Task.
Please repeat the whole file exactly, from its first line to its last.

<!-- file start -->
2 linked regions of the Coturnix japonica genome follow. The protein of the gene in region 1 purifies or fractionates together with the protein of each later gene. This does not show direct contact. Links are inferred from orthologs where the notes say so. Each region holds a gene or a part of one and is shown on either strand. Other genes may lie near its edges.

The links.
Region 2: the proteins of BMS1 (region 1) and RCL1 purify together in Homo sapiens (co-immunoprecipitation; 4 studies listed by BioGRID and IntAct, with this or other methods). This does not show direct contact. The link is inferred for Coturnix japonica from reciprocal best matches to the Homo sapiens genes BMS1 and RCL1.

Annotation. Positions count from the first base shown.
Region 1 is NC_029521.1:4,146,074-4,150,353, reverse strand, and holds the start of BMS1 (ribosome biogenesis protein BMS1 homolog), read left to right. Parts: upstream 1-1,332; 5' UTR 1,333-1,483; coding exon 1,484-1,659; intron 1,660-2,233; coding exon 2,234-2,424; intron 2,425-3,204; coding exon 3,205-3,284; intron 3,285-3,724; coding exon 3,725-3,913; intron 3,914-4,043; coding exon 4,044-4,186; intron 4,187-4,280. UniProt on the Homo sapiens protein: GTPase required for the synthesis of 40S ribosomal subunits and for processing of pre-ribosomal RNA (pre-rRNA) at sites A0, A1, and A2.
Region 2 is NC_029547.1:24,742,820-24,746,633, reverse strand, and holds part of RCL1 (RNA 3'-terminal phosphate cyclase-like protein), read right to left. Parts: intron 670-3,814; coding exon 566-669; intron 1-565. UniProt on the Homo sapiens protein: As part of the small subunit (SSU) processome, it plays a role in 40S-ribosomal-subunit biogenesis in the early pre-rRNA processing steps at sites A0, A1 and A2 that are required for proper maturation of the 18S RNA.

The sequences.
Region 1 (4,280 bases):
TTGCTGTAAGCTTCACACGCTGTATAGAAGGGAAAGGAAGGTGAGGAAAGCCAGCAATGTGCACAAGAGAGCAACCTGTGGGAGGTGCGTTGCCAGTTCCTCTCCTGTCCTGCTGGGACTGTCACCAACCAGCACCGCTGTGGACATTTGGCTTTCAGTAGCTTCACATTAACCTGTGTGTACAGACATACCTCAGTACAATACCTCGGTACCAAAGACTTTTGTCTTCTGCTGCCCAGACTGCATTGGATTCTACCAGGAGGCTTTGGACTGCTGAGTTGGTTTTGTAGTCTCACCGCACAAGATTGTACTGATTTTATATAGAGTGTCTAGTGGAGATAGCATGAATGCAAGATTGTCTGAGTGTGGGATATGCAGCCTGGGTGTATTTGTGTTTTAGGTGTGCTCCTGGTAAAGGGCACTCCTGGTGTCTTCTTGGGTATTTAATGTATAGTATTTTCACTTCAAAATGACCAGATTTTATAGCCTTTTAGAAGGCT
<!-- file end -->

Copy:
2 linked regions of the Coturnix japonica genome follow. The protein of the gene in region 1 purifies or fractionates together with the protein of each later gene. This does not show direct contact. Links are inferred from orthologs where the notes say so. Each region holds a gene or a part of one and is shown on either strand. Other genes may lie near its edges.

The links.
Region 2: the proteins of BMS1 (region 1) and RCL1 purify together in Homo sapiens (co-immunoprecipitation; 4 studies listed by BioGRID and IntAct, with this or other methods). This does not show direct contact. The link is inferred for Coturnix japonica from reciprocal best matches to the Homo sapiens genes BMS1 and RCL1.

Annotation. Positions count from the first base shown.
Region 1 is NC_029521.1:4,146,074-4,150,353, reverse strand, and holds the start of BMS1 (ribosome biogenesis protein BMS1 homolog), read left to right. Parts: upstream 1-1,332; 5' UTR 1,333-1,483; coding exon 1,484-1,659; intron 1,660-2,233; coding exon 2,234-2,424; intron 2,425-3,204; coding exon 3,205-3,284; intron 3,285-3,724; coding exon 3,725-3,913; intron 3,914-4,043; coding exon 4,044-4,186; intron 4,187-4,280. UniProt on the Homo sapiens protein: GTPase required for the synthesis of 40S ribosomal subunits and for processing of pre-ribosomal RNA (pre-rRNA) at sites A0, A1, and A2.
Region 2 is NC_029547.1:24,742,820-24,746,633, reverse strand, and holds part of RCL1 (RNA 3'-terminal phosphate cyclase-like protein), read right to left. Parts: intron 670-3,814; coding exon 566-669; intron 1-565. UniProt on the Homo sapiens protein: As part of the small subunit (SSU) processome, it plays a role in 40S-ribosomal-subunit biogenesis in the early pre-rRNA processing steps at sites A0, A1 and A2 that are required for proper maturation of the 18S RNA.

The sequences.
Region 1 (4,280 bases):
TTGCTGTAAGCTTCACACGCTGTATAGAAGGGAAAGGAAGGTGAGGAAAGCCAGCAATGTGCACAAGAGAGCAACCTGTGGGAGGTGCGTTGCCAGTTCCTCTCCTGTCCTGCTGGGACTGTCACCAACCAGCACCGCTGTGGACATTTGGCTTTCAGTAGCTTCACATTAACCTGTGTGTACAGACATACCTCAGTACAATACCTCGGTACCAAAGACTTTTGTCTTCTGCTGCCCAGACTGCATTGGATTCTACCAGGAGGCTTTGGACTGCTGAGTTGGTTTTGTAGTCTCACCGCACAAGATTGTACTGATTTTATATAGAGTGTCTAGTGGAGATAGCATGAATGCAAGATTGTCTGAGTGTGGGATATGCAGCCTGGGTGTATTTGTGTTTTAGGTGTGCTCCTGGTAAAGGGCACTCCTGGTGTCTTCTTGGGTATTTAATGTATAGTATTTTCACTTCAAAATGACCAGATTTTATAGCCTTTTAGAAGGCT